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New art and design gallery to open on Woodward Avenue

They're stacking art galleries on top of each other in Midtown these days. The Corridor Gallery is preparing to open its doors for its first exhibition, right above the Woodward Gallery. Each are part of Lawrence Technological University's Detroit Center for Design + Technology (DCDT) on Woodward Avenue.

The "Datum: Detroit" exhibition opens in the new second-floor Corridor Gallery on Thursday, Feb. 8, with the gallery reception scheduled for Thursday, Feb. 15. The exhibition documents and examines the work of Detroit-based furniture designers. Produced by NEXT:SPACE, the exhibition has the stated intent of defining the next generation of local furniture designers, while also reinforcing Detroit's role as an international center of design. Heather Saunders is the photographer.

Datum: Detroit runs through April 25.

"The creation of the Corridor Gallery is an effort to expand our ability to host local artists and designers at the DCDT, further exposing the public, LTU students and our partner organizations to the innovative work being done right here in Detroit," Christopher Stefani, associate director of Detroit Center for Design + Technology, said in a statement.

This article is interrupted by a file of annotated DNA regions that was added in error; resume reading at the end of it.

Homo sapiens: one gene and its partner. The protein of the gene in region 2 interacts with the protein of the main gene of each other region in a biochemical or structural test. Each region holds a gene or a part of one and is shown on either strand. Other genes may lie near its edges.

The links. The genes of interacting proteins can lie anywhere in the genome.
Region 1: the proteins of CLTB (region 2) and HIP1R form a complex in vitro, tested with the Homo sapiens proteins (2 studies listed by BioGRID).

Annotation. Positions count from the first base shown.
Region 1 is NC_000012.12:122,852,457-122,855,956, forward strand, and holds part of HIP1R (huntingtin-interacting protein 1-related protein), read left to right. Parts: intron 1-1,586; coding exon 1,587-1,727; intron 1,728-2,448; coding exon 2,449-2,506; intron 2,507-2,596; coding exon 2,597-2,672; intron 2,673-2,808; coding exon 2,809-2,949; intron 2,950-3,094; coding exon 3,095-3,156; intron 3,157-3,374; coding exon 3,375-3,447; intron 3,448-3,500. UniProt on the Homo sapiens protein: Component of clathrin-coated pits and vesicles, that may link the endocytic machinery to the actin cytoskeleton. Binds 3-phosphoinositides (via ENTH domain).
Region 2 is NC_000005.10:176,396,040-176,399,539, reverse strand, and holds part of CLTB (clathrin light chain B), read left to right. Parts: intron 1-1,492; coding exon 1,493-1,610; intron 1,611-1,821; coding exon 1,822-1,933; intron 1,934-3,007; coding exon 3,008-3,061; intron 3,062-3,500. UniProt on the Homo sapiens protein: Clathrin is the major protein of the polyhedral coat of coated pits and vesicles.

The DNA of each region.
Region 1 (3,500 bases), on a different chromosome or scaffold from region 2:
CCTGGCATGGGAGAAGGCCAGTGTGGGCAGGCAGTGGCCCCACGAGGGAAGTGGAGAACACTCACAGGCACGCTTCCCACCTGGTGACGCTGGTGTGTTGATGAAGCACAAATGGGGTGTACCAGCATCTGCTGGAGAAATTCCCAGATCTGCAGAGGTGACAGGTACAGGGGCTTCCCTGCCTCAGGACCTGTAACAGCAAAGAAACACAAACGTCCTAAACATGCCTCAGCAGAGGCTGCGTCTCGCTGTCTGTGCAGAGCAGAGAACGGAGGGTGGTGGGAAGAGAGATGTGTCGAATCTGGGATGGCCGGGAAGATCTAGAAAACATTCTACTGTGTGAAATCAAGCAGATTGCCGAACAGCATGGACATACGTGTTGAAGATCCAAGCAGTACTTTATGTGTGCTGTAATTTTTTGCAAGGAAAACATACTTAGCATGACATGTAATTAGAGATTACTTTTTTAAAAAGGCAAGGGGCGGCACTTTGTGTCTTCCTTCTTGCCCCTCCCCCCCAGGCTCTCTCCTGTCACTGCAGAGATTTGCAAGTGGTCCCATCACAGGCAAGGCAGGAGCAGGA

"This gallery will take on smaller, salon-style shows that look to curate an intellectual conversation around local design professions and their corresponding economy. It is also meant to showcase the work of our own economy initiatives."

The DCDT's exhibition season kicked off earlier this year with the opening of "Intersections: The City Through Cartography," in the first-floor Woodward Gallery. The exhibition features contemporary maps made by Detroiters and runs through March 30.

In addition to its art and design galleries, the DCDT is the home of LTU's College of Architecture and Design's Detroit programs, a co-working space, business incubator, and more. It opened in 2016.

Woodward Gallery and Corridor Gallery are located on the first and second floors, respectively, of the Detroit Center for Design + Technology at 4219 Woodward Ave. in Detroit.

Got a development news story to share? Email MJ Galbraith here or send him a tweet @mikegalbraith.

Paralee Boyd Salon opens flagship location in Midtown, plans nationwide expansion

Paralee Boyd, which specializes in providing haircare for women of color with thick and curly hair, sets itself apart from seemingly similar salons by eschewing the traditional appointment-based model and instead only offering its services on a walk-in basis.

And now the unique salon is opening in Detroit, in a high-profile location in Midtown on Woodward Avenue. It's the second location for the salon, and its first in Detroit. Paralee Boyd Salon first opened in Southfield in 2012.

Though newer, Dana White, the owner of Paralee Boyd, considers the Midtown location her flagship studio, and the point from which she'll launch her brand on a national level. White has big plans for Paralee Boyd, and she's prepared herself with a novel approach to haircare and a well-manicured attention to detail.